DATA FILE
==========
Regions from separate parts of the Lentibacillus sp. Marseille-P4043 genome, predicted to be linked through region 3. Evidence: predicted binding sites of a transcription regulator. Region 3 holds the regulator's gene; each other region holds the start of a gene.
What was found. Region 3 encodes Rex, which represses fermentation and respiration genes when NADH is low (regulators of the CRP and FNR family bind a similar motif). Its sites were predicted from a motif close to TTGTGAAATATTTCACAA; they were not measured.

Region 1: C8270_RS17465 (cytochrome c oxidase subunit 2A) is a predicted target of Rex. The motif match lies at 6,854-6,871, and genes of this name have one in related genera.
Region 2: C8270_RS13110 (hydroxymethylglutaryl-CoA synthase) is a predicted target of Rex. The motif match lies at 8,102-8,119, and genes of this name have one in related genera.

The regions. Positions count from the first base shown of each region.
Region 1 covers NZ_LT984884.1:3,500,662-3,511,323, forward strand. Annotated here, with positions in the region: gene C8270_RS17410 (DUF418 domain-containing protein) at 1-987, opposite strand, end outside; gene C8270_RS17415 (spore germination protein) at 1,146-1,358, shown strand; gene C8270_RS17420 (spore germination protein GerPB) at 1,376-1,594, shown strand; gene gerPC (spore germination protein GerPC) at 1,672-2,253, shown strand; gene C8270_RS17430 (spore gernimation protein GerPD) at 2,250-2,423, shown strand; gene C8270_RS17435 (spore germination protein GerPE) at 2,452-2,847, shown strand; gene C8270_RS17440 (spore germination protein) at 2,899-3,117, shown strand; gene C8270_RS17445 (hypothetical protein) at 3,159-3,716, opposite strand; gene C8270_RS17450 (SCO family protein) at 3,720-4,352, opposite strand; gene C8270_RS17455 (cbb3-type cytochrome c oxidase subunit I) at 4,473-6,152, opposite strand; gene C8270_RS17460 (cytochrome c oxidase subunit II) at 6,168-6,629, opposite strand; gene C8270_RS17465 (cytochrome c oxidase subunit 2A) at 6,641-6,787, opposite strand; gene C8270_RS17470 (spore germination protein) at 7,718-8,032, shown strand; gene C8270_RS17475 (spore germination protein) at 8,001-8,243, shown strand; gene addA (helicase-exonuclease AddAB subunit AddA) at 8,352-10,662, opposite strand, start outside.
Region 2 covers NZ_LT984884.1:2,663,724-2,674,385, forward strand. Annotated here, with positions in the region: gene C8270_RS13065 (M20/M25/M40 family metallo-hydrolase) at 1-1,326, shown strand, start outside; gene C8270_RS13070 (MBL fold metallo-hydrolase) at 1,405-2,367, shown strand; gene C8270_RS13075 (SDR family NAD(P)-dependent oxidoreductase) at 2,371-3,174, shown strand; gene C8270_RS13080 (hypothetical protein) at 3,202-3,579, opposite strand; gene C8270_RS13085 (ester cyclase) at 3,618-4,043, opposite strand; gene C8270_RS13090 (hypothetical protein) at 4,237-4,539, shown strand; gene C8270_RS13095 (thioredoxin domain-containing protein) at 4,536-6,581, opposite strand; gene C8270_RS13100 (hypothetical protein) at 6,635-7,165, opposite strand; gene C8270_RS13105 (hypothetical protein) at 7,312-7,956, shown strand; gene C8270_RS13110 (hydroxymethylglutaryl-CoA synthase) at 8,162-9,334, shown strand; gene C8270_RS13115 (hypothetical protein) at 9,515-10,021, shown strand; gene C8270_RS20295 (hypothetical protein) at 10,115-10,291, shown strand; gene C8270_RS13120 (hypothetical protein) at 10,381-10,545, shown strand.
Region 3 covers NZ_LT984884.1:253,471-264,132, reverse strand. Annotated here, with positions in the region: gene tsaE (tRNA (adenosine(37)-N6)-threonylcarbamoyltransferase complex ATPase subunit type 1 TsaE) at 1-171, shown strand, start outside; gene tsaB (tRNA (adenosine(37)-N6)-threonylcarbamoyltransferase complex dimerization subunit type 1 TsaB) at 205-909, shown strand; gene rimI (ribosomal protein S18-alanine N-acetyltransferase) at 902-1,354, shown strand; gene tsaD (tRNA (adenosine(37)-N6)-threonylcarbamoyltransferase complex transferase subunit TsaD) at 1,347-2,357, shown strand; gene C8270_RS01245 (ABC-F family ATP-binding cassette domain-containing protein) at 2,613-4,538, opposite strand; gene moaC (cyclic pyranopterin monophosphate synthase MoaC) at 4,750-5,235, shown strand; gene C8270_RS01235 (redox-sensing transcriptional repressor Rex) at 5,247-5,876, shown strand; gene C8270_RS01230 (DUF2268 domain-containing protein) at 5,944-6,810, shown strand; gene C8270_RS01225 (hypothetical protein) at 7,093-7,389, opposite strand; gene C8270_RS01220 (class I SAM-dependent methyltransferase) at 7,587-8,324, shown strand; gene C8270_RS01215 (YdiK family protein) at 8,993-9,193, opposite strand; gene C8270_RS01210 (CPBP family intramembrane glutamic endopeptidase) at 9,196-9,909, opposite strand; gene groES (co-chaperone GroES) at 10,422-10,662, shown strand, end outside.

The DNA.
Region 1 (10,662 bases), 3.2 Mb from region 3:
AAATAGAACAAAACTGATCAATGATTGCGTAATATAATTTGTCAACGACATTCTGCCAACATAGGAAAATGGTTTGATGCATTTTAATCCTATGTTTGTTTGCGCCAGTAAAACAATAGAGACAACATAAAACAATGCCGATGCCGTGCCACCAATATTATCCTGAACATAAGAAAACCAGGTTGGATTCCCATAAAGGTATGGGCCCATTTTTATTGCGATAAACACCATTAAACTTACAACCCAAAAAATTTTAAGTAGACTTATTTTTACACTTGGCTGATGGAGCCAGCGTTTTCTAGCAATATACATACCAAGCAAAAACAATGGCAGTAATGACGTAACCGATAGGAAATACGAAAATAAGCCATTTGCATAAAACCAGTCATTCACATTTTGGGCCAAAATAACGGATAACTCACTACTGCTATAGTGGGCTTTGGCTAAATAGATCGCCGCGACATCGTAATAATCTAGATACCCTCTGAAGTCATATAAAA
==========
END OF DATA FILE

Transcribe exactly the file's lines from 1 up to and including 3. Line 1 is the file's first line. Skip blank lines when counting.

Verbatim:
Regions from separate parts of the Lentibacillus sp. Marseille-P4043 genome, predicted to be linked through region 3. Evidence: predicted binding sites of a transcription regulator. Region 3 holds the regulator's gene; each other region holds the start of a gene.
What was found. Region 3 encodes Rex, which represses fermentation and respiration genes when NADH is low (regulators of the CRP and FNR family bind a similar motif). Its sites were predicted from a motif close to TTGTGAAATATTTCACAA; they were not measured.

Region 1: C8270_RS17465 (cytochrome c oxidase subunit 2A) is a predicted target of Rex. The motif match lies at 6,854-6,871, and genes of this name have one in related genera.